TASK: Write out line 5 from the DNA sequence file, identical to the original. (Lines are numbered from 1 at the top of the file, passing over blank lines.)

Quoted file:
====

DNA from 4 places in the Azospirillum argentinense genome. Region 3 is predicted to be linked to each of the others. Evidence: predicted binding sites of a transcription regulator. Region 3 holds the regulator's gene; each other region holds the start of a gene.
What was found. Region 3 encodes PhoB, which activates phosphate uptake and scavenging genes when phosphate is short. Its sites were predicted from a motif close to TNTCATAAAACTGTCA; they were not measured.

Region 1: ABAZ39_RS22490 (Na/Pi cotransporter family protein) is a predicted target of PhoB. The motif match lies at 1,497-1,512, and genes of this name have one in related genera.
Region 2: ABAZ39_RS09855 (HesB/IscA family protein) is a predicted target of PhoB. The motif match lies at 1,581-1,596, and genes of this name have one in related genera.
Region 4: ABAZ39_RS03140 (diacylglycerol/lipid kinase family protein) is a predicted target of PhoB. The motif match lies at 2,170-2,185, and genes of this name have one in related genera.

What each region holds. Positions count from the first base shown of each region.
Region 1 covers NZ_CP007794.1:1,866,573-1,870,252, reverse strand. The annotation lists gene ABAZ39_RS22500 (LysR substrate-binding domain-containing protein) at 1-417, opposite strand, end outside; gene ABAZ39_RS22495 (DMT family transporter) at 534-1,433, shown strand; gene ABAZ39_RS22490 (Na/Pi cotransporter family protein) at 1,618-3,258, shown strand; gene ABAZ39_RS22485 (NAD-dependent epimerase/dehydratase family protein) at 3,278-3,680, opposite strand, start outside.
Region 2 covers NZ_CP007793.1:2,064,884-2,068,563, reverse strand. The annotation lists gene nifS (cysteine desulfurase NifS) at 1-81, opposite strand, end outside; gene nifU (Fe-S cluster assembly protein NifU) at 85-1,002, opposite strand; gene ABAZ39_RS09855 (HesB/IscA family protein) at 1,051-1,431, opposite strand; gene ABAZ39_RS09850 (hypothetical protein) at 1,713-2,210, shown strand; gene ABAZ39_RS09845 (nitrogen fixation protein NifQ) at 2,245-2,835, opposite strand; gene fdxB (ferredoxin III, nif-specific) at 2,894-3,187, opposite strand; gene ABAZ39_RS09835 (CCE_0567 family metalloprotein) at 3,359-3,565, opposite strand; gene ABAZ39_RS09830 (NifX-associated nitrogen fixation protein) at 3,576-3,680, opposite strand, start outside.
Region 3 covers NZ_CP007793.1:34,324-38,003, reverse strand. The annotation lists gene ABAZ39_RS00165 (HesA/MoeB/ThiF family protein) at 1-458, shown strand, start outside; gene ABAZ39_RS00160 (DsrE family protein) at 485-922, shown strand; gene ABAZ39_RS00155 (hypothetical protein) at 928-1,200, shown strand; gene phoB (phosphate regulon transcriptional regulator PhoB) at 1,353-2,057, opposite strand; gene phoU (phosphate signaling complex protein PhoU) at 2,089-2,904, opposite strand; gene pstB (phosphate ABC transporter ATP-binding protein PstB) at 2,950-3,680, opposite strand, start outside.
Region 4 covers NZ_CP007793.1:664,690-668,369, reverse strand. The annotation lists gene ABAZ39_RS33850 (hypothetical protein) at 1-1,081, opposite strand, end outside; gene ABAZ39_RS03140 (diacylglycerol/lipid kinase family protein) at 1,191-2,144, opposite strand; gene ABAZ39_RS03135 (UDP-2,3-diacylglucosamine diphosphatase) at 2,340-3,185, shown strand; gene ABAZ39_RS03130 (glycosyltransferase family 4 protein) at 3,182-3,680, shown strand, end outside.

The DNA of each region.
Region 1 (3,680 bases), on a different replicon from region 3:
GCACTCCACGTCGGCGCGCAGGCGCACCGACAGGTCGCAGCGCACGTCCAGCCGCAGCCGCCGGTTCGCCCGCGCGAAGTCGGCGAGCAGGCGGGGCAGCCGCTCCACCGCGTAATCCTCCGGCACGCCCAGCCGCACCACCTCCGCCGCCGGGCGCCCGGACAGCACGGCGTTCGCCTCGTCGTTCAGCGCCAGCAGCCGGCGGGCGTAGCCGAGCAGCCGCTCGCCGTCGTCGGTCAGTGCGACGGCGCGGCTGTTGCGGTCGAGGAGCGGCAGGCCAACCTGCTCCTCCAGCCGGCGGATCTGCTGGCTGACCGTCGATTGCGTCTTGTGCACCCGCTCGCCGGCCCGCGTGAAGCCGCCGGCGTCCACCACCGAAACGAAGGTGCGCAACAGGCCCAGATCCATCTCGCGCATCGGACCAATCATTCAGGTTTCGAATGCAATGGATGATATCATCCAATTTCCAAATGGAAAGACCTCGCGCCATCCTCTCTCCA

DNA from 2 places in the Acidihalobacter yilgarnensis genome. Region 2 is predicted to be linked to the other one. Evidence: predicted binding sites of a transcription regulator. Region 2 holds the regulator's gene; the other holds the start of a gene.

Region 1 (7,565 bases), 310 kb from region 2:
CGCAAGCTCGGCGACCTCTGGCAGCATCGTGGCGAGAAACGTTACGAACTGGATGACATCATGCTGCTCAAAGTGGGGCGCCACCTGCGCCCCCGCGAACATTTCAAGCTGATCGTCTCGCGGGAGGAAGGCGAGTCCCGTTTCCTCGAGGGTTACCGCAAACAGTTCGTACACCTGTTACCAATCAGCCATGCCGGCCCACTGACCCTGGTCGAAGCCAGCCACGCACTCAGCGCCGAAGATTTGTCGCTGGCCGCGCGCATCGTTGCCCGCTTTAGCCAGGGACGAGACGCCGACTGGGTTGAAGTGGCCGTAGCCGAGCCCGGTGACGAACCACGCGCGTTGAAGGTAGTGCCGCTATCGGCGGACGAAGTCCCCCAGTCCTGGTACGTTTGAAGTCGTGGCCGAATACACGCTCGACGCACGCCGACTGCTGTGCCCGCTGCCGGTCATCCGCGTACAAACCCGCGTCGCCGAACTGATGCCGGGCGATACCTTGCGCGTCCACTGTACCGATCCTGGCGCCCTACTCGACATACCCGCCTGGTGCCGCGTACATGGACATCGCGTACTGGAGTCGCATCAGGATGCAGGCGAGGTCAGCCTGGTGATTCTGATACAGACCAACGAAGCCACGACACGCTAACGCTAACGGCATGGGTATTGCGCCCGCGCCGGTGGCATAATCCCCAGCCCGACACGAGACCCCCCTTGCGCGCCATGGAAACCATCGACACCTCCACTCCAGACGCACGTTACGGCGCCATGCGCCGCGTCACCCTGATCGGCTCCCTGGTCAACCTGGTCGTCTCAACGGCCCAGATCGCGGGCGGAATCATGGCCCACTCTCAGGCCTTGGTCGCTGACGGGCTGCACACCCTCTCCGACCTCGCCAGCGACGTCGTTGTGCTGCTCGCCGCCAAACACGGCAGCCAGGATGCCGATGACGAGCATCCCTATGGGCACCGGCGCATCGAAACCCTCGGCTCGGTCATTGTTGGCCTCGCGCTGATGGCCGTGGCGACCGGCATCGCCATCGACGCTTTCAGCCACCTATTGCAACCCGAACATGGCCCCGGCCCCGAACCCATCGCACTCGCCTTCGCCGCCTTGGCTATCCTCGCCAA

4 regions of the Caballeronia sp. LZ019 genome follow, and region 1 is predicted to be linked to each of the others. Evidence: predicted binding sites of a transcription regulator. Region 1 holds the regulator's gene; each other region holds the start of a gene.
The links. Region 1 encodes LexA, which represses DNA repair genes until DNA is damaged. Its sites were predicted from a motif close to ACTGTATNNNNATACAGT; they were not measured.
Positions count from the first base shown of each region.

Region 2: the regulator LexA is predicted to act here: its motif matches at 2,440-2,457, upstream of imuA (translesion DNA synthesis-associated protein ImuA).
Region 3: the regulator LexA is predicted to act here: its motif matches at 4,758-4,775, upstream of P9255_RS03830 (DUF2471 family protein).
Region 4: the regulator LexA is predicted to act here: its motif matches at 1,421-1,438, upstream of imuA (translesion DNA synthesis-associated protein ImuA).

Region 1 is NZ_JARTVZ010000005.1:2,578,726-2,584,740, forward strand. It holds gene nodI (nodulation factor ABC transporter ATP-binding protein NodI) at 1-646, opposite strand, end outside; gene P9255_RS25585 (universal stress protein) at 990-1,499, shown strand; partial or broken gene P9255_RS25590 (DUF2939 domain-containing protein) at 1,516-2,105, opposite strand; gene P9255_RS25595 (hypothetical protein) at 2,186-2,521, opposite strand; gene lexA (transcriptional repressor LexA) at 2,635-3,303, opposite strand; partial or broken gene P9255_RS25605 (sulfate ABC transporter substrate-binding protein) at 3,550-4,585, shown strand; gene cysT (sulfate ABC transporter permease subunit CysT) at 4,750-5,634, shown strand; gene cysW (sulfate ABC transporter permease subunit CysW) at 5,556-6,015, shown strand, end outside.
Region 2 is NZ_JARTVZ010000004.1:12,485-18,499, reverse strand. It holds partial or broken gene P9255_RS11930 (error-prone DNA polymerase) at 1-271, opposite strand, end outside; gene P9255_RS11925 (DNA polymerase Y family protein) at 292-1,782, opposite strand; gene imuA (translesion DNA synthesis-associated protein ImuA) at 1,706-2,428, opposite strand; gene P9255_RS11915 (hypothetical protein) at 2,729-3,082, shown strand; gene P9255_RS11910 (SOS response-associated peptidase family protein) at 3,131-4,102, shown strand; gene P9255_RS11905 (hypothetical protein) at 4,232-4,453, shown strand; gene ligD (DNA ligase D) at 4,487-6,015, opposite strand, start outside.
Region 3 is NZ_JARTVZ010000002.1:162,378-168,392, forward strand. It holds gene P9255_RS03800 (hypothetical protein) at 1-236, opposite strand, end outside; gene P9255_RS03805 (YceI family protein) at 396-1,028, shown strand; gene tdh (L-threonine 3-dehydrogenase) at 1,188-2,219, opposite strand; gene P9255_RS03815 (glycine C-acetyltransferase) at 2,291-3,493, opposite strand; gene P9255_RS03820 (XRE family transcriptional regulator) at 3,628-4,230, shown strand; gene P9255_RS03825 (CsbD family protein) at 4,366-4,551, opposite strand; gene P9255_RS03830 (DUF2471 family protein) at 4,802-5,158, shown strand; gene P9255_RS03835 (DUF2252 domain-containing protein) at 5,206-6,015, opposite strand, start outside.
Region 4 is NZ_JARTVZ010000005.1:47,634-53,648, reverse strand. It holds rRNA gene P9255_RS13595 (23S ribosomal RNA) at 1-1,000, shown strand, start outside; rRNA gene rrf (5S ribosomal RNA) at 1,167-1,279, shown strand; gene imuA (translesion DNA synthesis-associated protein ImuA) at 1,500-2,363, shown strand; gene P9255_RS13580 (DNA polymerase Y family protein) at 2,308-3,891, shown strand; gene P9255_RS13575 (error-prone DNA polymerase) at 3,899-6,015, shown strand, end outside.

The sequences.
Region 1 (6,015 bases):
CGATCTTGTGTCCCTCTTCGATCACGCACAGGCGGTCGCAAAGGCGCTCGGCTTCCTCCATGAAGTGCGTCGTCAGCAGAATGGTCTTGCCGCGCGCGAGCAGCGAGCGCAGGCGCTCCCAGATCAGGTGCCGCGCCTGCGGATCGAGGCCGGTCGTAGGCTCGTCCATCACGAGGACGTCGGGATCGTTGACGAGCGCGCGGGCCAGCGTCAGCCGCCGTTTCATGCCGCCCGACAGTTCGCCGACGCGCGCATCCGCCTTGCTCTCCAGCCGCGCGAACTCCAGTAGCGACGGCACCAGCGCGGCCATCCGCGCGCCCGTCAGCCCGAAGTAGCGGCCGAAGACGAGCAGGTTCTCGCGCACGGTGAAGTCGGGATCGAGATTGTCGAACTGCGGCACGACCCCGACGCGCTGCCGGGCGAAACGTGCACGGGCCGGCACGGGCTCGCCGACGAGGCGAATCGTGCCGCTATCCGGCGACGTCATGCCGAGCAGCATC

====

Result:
Region 4: ABAZ39_RS03140 (diacylglycerol/lipid kinase family protein) is a predicted target of PhoB. The motif match lies at 2,170-2,185, and genes of this name have one in related genera.